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Senior researcher Frank Mattheis at the Centre for Security Studies, ETH Zurich in November 2015

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CSS, ETH

On 6 and 7 November 2015 the Centre for Security Studies (CSS) at the ETH Zurich organised a workshop on the topic “Networked world? Multilateral institutions in international security governance”. The event brought together 20 researchers working on the interactions between multilateral institutions on multiple scales: inter-regional, intra-regional, global-regional. The theoretical discussions focused on grasping the increased density of interactions between multilateral institutions, while the novel empirical contributions included areas that are not typically covered by the literature.

Prof Dr Andreas Wenger, Dr Aglaya Snetkov and Dr Stephen Aris from the CSS served as the valued hosts of the entire programme and the debates that have paved the way for concrete publications plans and further collaboration.

GovInn senior researcher Frank Mattheis represented the ZOPACAS project by presenting unpublished work on Brazil’s delineation of the South Atlantic through a South-South institution. The full programme can be found on the CSS website.

Study Fellowship

Study Fellowship: The role of Iran in regional and global governance

As  a major country in the intersection between the Middle East and the Far East, Iran holds a huge potential to contribute to a renewed system of regional and global governance. As its relations with the rest of the world normalise, Iran may be a source of innovation, new forms of cooperation as well as inter-cultural dialogue across regions.

Iran-In-Study-Fellowhip-final-call

More information on the fellowship here: http://governanceinnovation.org/wordpress/?attachment_id=1634

2014 – SUSTAIN: The Sustainability of Regional Governance

Contemporary challenges, from the global economic crisis to climate change, have revealed the strengths and weaknesses of regional integration throughout the world.
The Euro-crisis, for instance, has exerted a strain on the EU’s model of top-down governance, while reinforcing the pace (and changing the form) of integration in Europe.
Similarly, climate change is forcing us to rethink the current economic model based on globalized markets and GDP growth.
In a recent report for the European Commission and endorsed by the European Parliament, futurist Jeremy Rifkin has argued that the shift to a low carbon economy and the consequential contraction of the economic system will contribute to a shrinking of globalization (at least in its pro-market orientation) while paving the way to the resurgence of ‘continental regions’. In his view, production processes will be increasingly localized and resources will be managed and shared regionally, with a view to creating hubs of sustainability within geographically continuous continents.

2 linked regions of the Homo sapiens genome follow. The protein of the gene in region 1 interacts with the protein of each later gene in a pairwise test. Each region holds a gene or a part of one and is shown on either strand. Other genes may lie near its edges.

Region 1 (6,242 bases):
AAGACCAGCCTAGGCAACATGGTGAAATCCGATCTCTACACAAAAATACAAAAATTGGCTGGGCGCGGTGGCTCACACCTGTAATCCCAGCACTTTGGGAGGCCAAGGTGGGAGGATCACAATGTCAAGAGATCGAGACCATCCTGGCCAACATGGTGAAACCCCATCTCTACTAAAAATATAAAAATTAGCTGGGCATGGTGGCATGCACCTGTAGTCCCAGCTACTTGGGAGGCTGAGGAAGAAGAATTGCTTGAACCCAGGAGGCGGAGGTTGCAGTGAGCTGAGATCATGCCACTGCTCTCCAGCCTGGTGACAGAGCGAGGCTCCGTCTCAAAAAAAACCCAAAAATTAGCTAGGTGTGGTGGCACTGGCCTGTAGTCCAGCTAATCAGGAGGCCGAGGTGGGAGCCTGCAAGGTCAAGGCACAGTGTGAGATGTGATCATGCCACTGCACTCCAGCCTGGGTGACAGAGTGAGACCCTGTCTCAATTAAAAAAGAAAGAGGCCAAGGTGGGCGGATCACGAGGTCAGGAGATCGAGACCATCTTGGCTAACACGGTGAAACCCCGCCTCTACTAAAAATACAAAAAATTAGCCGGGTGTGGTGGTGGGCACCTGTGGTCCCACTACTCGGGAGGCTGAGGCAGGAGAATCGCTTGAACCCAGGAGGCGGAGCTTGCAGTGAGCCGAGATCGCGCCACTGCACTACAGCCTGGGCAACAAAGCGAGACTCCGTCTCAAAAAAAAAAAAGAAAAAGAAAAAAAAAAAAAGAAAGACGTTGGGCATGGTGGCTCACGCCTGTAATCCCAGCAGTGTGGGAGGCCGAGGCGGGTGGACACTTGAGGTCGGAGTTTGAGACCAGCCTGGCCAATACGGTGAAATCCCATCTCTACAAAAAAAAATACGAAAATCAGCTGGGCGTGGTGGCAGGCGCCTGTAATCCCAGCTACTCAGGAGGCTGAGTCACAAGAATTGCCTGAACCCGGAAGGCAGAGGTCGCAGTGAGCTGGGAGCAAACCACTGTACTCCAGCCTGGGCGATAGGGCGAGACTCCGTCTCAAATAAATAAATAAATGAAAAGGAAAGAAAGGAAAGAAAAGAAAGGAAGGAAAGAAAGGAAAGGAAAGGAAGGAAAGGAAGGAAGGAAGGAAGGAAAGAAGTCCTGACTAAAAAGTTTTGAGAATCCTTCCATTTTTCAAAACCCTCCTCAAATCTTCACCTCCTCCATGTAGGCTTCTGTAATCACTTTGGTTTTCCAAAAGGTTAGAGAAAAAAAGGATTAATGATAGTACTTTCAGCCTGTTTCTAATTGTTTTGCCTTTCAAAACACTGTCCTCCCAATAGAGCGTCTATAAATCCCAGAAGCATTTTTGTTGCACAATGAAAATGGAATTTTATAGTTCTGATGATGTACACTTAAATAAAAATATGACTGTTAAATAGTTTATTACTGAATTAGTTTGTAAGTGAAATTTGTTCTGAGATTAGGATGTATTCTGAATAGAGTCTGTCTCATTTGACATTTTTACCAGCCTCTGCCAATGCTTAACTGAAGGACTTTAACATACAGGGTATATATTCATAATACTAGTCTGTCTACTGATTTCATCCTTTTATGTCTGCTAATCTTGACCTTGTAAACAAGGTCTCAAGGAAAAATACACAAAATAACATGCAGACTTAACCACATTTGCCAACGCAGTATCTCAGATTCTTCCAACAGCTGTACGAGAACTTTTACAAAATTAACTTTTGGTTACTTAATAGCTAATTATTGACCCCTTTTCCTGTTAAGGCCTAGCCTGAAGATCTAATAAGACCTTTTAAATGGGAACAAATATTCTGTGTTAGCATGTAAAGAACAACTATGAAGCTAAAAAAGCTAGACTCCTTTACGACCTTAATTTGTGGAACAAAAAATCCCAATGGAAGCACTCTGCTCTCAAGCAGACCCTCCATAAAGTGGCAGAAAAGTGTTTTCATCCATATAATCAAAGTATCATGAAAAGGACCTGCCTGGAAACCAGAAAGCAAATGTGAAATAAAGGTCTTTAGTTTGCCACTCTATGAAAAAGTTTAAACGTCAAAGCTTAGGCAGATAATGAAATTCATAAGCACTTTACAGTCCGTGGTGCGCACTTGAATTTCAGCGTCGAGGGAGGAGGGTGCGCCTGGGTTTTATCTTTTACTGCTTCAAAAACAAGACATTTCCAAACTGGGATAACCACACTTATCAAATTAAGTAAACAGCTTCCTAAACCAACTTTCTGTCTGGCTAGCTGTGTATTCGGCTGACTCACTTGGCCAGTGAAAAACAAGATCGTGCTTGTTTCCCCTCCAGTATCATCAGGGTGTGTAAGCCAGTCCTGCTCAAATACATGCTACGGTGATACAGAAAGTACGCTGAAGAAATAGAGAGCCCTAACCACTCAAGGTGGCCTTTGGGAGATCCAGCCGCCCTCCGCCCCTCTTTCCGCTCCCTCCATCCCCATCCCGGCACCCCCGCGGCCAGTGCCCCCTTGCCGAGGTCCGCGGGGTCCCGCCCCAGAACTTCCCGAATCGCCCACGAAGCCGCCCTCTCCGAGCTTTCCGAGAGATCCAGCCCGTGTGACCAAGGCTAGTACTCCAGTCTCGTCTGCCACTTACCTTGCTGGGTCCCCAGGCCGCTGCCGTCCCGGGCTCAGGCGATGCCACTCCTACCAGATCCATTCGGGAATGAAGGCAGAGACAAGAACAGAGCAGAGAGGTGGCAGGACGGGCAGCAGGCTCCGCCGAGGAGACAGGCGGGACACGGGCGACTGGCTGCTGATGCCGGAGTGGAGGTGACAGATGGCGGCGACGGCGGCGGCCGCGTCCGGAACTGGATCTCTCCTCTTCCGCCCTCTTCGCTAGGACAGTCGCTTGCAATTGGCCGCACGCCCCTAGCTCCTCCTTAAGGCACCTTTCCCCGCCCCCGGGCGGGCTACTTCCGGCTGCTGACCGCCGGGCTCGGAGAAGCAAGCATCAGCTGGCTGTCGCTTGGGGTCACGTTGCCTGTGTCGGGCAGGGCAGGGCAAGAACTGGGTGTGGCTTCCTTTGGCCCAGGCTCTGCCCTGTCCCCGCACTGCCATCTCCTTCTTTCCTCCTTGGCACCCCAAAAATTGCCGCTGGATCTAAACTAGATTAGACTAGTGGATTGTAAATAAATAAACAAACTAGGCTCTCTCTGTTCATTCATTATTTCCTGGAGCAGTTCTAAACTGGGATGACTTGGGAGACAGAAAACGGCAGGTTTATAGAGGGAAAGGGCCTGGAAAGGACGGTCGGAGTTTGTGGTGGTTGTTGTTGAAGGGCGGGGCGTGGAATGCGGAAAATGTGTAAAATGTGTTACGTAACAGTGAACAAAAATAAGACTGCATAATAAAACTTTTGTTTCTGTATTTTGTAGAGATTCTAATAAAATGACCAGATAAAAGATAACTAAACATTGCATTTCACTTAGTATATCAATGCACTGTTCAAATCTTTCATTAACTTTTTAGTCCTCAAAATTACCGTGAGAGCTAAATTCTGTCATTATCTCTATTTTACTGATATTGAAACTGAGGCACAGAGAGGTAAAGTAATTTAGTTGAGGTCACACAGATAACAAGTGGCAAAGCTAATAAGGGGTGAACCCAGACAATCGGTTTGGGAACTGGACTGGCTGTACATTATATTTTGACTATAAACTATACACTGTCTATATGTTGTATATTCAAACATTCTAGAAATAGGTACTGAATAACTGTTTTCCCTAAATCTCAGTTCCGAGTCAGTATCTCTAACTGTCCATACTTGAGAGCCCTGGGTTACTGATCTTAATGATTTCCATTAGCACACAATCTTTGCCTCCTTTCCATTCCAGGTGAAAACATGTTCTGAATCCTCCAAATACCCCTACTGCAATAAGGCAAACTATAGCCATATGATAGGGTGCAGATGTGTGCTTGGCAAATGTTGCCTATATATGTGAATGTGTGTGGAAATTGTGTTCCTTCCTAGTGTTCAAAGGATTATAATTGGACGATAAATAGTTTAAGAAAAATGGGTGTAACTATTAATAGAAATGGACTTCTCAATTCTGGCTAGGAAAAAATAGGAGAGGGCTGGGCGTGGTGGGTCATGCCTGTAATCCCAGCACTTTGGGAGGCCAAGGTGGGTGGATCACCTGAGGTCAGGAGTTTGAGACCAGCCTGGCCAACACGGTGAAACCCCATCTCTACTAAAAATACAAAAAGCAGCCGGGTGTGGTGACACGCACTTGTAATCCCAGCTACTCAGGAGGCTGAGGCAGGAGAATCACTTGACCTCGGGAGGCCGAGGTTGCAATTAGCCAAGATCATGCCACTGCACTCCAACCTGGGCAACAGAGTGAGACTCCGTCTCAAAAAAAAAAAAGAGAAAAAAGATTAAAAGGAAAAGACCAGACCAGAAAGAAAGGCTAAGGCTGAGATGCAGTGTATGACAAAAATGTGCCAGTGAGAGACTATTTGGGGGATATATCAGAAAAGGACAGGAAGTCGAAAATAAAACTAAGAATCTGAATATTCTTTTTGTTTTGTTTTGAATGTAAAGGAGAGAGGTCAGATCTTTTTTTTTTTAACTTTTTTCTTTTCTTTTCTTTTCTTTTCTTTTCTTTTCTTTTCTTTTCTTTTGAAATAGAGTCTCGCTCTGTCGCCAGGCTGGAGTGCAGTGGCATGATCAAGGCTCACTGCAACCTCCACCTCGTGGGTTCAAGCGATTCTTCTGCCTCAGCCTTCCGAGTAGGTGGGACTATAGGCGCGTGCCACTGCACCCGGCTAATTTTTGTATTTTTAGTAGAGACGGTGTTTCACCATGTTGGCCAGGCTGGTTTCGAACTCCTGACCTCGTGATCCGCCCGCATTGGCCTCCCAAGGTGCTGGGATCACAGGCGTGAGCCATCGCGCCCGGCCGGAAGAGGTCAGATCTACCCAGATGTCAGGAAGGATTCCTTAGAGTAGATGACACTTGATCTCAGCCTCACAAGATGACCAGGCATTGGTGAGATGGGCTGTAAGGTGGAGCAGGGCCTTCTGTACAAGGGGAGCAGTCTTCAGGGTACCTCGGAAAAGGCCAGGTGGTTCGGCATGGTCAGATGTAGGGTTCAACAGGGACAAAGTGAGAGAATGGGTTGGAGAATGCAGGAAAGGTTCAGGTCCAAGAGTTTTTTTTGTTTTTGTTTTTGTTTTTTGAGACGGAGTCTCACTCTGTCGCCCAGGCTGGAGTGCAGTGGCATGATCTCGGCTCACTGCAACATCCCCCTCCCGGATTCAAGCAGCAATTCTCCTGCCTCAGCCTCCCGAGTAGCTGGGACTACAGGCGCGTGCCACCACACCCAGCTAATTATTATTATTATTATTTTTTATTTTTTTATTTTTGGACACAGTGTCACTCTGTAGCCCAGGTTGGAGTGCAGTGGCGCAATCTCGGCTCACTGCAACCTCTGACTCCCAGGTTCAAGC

This will fundamentally reshape regional integration and its ultimate goals. As conventional market mechanisms are reformed and production systems are reinvented, more and more regional integration will be built from the bottom up, through what Rifkin calls ‘lateral power’, that is, the capacity to affect change through peer-to-peer collaboration. In a word, a citizens-driven development model.

Against this backdrop, SUSTAIN will bring together top scholars of regional governance, civil society and business to reflect on what ‘sustainable regional integration’ entails for regionalism and what new governance ‘innovations’ will be necessary to achieve this objective.

Funding: EU Jean Monnet Research and Information Activities

2013-2014 – The EU, Regional Conflicts and the Promotion of Regional Cooperation: A Successful Strategy for a Global Challenge? (REGIOCONF)

Regional conflicts are a core global challenge in that they threaten international peace and affect global actors either because of economic and strategic interests or because of challenges to normative claims. The European Union (EU) has been seen as a normative power able to help transform such conflicts.

A prominent strategy in this has been the promotion of regional integration through various forms of support for regional integration projects and strategies, from the Andean Community to the African Union. REGIOCONF aims at assessing this strategy by comparing EU involvement in different cases in the Mediterranean, Africa, Central and South America and East Asia.
It will explain the persistence of this strategy and the choice of particular instruments, assess its implementation, analyse local responses and the interaction with the global community, and determine the conditions under which a regionalisation strategy, as an instrument of conflict transformation, may be successful.
In doing so, it will enhance our understanding of a crucial part of EU external policy, make a contribution to the debate about sustainable peace strategies, and put forward policy recommendations about how to assist the transformation of regional conflicts more successfully.

Partners:University of Tubingen (Germany), Istituto Affari Internazionali (Italy), University of Sao Paulo (Brazil), University of Algiers (Algeria), University of Tsukaba (Japan).

Funding: Volkswagen Foundation, Compagnia di San Paolo and Riksbankens Jubileumsfond.

GovInn researchers: